The Cannon River is a highlight of Rice County. Flowing through the countryside and the cities of Northfield and Faribault, the river powered the historic mills that once served our early agricultural communities. Today, the Cannon River is popular for kayaking, wildlife viewing, and fishing.
With how important the Cannon River is for the area, it is crucial to keep the river clean and functional for us and future generations. That is a big task when the watershed encompasses 963,000 acres and flows through nine counties.
In 2019, the Cannon River Watershed Joint Powers Organization (CRWJPO) was formed to implement a management plan that was written to improve water quality in the watershed. The plan targets watersheds with impaired waters and also protects the water quality in watersheds that are considered high quality for aquatic recreation.
Now that the CRWJPO is one year into implementing the plan using Watershed Based Implementation Funds from the Minnesota Board of Soil and Water Resources, changes to the watershed are slowly being made.
The CRWJPO held outreach events to farmers across the watershed to promote soil health and conservation. This effort led to the implementation of around 400 acres of cover crops this past fall. Three erosion control structures have also been constructed in farm fields to prevent soil erosion and an additional seven structures will be constructed in 2022.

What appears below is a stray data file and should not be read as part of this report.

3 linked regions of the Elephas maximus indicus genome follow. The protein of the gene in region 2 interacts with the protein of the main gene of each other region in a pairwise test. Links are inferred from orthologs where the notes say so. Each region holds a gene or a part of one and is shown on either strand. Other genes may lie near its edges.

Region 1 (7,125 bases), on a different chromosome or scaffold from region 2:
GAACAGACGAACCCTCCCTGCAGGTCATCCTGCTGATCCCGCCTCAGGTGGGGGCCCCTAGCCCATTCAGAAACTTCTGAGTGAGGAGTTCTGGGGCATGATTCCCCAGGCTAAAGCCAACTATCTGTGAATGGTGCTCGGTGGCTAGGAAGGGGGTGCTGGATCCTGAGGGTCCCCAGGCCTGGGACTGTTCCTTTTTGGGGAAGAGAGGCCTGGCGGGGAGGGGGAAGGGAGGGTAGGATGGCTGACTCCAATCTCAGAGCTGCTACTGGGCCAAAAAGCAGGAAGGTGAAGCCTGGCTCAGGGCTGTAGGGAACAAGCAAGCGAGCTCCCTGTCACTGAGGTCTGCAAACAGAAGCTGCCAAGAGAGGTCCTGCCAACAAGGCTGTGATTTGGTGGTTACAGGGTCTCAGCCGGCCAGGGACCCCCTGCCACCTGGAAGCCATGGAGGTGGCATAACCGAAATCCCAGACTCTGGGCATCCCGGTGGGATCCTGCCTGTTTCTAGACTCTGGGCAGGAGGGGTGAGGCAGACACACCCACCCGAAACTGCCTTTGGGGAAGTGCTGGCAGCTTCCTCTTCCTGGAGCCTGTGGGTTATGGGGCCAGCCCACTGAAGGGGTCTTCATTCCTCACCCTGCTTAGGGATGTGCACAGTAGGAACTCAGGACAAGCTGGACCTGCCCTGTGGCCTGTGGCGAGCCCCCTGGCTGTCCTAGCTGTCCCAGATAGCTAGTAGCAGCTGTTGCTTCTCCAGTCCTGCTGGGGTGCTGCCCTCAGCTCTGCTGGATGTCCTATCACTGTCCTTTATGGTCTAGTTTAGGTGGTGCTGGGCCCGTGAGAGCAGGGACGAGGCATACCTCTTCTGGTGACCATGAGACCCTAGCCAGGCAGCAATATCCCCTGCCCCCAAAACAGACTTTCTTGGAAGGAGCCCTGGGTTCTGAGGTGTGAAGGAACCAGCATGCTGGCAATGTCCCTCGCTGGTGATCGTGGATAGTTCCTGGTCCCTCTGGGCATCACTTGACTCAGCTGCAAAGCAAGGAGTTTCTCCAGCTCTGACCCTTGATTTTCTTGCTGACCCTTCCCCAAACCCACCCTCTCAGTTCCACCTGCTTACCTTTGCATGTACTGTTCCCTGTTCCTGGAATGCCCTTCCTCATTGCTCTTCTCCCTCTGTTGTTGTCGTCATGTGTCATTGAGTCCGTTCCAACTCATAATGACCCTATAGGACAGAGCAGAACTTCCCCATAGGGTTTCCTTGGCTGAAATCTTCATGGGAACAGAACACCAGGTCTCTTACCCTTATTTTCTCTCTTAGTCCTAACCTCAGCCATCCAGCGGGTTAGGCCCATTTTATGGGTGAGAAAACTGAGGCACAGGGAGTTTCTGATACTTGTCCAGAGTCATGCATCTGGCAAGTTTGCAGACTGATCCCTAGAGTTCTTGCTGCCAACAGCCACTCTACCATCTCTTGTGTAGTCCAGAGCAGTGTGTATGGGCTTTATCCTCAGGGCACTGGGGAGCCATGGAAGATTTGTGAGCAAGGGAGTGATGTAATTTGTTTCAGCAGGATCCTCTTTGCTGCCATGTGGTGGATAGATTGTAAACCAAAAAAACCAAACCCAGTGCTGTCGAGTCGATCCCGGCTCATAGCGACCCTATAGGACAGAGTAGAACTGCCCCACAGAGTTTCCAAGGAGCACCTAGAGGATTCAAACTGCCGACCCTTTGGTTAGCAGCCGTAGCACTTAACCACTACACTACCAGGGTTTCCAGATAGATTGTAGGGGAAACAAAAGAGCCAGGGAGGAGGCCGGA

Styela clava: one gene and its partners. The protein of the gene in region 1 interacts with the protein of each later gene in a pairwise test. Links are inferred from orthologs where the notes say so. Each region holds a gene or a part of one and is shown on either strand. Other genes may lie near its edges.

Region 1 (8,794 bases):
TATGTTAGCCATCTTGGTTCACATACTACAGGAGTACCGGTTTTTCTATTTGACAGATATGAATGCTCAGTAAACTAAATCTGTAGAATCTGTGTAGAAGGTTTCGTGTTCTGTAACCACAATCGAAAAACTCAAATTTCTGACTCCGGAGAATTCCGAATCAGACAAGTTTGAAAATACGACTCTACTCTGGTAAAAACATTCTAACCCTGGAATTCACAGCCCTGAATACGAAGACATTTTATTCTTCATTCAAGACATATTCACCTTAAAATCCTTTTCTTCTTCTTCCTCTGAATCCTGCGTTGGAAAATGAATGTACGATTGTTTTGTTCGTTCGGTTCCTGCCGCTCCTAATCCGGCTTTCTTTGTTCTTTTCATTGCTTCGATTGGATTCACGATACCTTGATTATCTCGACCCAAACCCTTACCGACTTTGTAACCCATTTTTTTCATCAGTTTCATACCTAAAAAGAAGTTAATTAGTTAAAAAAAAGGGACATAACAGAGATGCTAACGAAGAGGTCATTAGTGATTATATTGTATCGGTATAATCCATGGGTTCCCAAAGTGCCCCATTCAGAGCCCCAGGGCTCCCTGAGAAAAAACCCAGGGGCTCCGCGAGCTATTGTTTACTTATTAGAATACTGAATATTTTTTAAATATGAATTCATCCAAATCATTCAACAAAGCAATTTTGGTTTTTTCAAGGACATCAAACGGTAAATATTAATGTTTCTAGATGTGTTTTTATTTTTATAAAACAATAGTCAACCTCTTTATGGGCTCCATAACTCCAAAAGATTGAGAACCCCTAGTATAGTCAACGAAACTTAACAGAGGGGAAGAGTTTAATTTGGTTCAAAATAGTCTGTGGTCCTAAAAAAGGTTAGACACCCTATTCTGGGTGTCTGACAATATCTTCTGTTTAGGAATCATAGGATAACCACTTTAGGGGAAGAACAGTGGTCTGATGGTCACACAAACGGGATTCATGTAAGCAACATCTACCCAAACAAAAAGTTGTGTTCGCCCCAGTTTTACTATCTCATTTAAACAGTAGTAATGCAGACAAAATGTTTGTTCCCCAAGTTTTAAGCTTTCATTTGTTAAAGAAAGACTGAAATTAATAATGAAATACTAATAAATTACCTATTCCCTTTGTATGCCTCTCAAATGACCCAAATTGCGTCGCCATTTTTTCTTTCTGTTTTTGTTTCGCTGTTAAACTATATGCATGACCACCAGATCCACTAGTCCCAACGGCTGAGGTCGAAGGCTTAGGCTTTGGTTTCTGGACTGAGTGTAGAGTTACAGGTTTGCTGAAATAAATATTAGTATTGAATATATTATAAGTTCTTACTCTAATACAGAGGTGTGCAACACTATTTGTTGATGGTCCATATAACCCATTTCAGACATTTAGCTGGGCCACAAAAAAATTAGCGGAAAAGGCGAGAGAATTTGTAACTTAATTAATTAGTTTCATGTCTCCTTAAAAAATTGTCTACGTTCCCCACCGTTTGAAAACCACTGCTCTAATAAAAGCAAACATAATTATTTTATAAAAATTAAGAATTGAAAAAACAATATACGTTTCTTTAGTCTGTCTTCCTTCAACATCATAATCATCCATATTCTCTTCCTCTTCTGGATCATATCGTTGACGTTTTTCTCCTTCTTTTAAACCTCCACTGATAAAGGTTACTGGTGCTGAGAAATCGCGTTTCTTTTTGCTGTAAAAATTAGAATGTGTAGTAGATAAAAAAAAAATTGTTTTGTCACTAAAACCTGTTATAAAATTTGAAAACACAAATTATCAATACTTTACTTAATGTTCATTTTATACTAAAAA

The CRWJPO’s management plan for the Cannon River Watershed also focuses efforts on area lakes. Water testing and monitoring began on Fox Lake last summer. The results of the testing will be used to draft a lake management plan specific to Fox Lake’s water quality improvement needs.
Brad Behrens, Environmental Specialist with Rice County Environmental Services pulls a Van Dorn water sampler device out of Fox Lake while Dakota Soil and Water Conservation District Water Resource Specialist Lindsey Albright assists. The results of the water sampling will be used to help evaluate the condition of Fox Lake and develop a management plan to improve the water quality.
Other projects in the watershed include a completed shoreline inventory of Lower Sakatah Lake and a septic inventory on Gorman Lake. These projects will be continuing in the next year and other projects will be started on additional lakes to help improve water quality in the watershed.
In addition to the projects being done by the CRWJPO, other organizations are working to improve the water quality of the Cannon River Watershed. Local Soil and Water Conservation Districts, in partnership with the Natural Resources Conservation Service (NRCS), are implementing locally-led conservation practices every year on the ground. The City of Waterville also just received funding for a flood study, to name a few other efforts.
With funding being received every two years, the CRWJPO is continuing currently to address the activities from the last work plan, along with starting to generate activities from the plan for the next round of funding. Public input is always welcomed.
It is a slow process and changes to the Cannon River won’t be seen by the public’s eye overnight, but over time those in the area will notice cleaner water and a more enjoyable river to use for recreation. This work itself isn’t just up to the staff implementing the plan but to the public also, since everyone in the area benefits from keeping the Cannon River clean and functional.